Last year I sat on a couple of panels organised by I’m a Scientist’s Shane McCracken at various science communication conferences. A couple of days ago, I noticed Shane had popped up a post asking Who are you Twitter?, a quick review of a social media mapping exercise carried out on the followers of the @imascientist Twitter account.
Using the technique described in Estimated Follower Accession Charts for Twitter, we can estimate a follower acquisition growth curve for the @imascientist Twitter account:
I’ve already noted how we may be able to use “spikes” in follower acquisition rates to identify news events that involved the owner of a particular Twitter account and caused a surge in follower numbers as a result (What Happened Then? Using Approximated Twitter Follower Accession to Identify Political Events).
Thinking back to the context of evaluating the impact of events that include social media as part of the overall campaign, it struck me that whilst running a particular event may not lead to a huge surge in follower numbers on the day of the event or in the immediate aftermath, the followers who do sign up over that period might have signed up as a result of the event. And now we have the first inklings of a post hoc analysis tool that lets us try to identify these people, and perhaps look to see if their profiles are different to profiles of followers who signed up at different times (maybe reflecting the audience interest profile of folk who attended a particular event, or reflecting sign ups from a particular geographical area?)
In other words, through generating the follower acquisition curve, can we use it to filter down to folk who started following around a particular time in order to then see whether there is a possibility that they started following as a result of a particular event, and if so can count as some sort of “conversion”? (I appreciate that there are a lot of caveats in there!;-)
A similar approach may also be relevant in the context of analysing link building around historical online community events, such as MOOCs… If we know somebody took a particular MOOC at a particular time, might we be able to construct their follower acquisition curve and then analyse it around the time of the MOOC, looking to see if the connections built over that period are different to the users other followers, and as such may represent links developed as a result of taking the MOOC? Analysing the timelines of the respective parties may further reveal conversational dynamics between those parties, and as such allow is to see whether a fruitful social learning relationship developed out of contact made in the MOOC?
5 thoughts on “Evaluating Event Impact Through Social Media Follower Histories, With Possible Relevance to cMOOC Learning Analytics”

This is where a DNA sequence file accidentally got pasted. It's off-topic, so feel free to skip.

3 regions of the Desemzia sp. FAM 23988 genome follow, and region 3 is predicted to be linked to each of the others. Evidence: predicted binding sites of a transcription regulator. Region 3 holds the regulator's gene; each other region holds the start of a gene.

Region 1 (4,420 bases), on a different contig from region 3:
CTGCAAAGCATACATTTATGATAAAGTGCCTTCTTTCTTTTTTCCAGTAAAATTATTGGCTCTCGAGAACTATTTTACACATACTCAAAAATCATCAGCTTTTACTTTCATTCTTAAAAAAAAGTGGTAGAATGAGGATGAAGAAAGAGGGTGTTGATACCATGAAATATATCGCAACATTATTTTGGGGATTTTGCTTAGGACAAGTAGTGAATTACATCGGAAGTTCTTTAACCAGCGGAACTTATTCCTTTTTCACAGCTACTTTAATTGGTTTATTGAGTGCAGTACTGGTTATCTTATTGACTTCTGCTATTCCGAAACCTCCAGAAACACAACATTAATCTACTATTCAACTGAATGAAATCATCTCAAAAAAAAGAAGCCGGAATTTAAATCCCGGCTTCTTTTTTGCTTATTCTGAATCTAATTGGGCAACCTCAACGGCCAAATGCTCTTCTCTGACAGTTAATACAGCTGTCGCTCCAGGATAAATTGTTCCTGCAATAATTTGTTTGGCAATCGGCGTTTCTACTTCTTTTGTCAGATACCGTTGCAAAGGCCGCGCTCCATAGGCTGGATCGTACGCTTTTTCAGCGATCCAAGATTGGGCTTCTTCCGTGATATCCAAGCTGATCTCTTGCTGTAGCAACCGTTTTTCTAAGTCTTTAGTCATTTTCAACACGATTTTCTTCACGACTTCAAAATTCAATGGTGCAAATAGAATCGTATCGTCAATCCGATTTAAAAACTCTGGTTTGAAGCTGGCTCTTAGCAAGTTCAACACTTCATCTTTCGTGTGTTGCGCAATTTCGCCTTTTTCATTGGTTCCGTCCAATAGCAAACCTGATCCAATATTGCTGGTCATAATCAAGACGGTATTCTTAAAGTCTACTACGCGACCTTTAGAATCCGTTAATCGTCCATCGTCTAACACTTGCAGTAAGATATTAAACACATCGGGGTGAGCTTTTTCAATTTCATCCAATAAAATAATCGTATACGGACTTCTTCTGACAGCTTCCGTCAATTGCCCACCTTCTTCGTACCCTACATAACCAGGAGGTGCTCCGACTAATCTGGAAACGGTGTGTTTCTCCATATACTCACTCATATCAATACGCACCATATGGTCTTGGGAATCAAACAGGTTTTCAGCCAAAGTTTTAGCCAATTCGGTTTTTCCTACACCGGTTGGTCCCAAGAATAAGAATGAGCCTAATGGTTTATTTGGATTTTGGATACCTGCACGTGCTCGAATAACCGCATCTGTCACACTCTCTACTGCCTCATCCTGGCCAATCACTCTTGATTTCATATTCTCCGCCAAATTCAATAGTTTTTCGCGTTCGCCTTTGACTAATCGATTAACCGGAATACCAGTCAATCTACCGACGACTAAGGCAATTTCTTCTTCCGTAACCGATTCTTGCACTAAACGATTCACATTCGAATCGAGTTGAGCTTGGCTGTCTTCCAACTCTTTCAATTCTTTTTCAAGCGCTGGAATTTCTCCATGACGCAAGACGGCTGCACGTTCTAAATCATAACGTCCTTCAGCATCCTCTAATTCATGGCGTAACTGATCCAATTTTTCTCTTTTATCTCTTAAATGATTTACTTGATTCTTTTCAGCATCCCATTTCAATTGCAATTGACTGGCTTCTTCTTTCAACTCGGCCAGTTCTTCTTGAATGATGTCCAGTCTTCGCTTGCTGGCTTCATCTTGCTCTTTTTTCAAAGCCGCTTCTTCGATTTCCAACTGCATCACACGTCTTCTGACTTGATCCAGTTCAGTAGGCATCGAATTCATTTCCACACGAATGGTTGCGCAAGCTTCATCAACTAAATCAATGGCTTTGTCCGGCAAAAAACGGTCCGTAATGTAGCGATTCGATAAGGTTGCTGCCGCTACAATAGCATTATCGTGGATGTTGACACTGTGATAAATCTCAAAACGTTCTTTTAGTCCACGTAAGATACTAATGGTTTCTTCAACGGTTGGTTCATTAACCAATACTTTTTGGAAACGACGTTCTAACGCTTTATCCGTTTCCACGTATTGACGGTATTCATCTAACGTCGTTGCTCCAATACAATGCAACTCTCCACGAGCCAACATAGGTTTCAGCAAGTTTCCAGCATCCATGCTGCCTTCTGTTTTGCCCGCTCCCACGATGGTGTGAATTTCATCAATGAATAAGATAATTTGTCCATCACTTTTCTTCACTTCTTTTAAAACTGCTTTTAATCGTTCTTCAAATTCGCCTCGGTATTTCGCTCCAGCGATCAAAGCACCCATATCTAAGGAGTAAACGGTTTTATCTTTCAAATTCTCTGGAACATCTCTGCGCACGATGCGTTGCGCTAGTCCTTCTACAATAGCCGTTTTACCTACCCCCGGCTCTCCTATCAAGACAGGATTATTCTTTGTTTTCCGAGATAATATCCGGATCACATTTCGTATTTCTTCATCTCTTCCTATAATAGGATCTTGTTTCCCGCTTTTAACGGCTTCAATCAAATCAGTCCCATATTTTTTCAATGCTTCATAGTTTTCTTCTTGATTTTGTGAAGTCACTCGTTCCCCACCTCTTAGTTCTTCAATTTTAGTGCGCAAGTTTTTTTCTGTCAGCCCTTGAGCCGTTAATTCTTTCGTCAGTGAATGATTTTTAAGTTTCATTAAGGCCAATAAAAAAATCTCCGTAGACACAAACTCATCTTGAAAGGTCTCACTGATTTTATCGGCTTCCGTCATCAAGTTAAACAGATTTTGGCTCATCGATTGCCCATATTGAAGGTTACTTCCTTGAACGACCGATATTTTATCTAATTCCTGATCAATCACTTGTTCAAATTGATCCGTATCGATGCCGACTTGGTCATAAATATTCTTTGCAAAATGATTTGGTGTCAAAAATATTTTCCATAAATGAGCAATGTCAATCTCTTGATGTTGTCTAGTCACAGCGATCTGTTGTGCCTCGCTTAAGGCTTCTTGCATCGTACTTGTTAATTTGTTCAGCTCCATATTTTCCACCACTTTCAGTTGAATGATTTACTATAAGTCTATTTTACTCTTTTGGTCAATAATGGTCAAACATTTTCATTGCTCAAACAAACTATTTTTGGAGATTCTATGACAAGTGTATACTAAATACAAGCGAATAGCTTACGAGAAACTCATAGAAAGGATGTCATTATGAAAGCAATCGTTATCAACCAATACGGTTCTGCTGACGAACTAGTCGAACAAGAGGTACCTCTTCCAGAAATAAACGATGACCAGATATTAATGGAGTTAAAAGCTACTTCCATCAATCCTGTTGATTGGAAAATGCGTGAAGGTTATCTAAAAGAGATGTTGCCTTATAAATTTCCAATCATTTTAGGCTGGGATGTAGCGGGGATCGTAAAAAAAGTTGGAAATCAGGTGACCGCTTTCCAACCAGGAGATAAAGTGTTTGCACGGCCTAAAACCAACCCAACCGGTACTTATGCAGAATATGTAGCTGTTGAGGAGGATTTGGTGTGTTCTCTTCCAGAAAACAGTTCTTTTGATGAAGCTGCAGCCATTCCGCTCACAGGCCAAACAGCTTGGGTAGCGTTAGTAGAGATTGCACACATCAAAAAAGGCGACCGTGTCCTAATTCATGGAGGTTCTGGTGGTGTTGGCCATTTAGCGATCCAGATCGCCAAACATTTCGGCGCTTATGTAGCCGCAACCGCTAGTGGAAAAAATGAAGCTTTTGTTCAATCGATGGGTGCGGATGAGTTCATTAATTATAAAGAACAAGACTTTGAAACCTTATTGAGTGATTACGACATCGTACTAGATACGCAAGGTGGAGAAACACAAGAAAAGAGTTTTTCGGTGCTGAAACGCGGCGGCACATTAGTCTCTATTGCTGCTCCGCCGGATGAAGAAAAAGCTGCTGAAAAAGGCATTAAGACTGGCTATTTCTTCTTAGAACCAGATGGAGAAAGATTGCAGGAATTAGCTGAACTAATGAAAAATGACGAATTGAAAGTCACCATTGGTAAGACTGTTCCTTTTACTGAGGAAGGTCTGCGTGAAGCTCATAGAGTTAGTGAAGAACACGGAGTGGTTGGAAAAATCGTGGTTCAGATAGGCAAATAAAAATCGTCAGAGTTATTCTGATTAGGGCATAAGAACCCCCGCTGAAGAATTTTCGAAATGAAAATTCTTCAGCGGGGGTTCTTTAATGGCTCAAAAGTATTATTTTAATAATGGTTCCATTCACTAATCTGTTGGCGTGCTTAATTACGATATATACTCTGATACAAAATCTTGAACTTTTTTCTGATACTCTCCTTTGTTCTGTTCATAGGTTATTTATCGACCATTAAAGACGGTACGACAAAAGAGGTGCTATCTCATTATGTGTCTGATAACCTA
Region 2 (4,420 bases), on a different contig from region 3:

Thank you for posting this. It’s sparking some other interesting questions for me.
Our events are March and June and anecdotally we do see a noticeable uplift in the rate of follows because we are active and our followers RT a lot.
The question of measuring impact is still pertinent to me. Again anecdotally we get the impression that a significant proportion of participants in our events start using twitter (or start using it more) as a result of taking part and that they carry on networking afterwards.
Does the chart above capture how early on a follower’s use of twitter they started following us and whether they gone on to use it more?
Shane – There are certain methodological issues associated with profiling accounts that have only small numbers of followers. I’ll do a follow on a post reviewing some of them, hopefully for tomorrow… (no time right now…)
Just thinking about the MOOC side of things. I know my own followers have increased through participation on a number of MOOCs, but the numbers are so small that they probably wouldn’t be viable for this type of analysis. But thinking about where the big numbers might be and where “fruitful social learning relationships” might develop where would the big numbers be? Probably with course announcement type tweets, not quite a bot but more an admin type account for a course, which might not actually provide any significant learning relationships but might be very valuable in terms of course admin and keeping people aware of developments. . The @hybridped account was pretty active during #moocmooc tho.
Hi Sheila – the low numbers of followers on most accounts does present methodological problems that I tried pondering on a dog walk last night! Will post follow-on thoughts from that later today..
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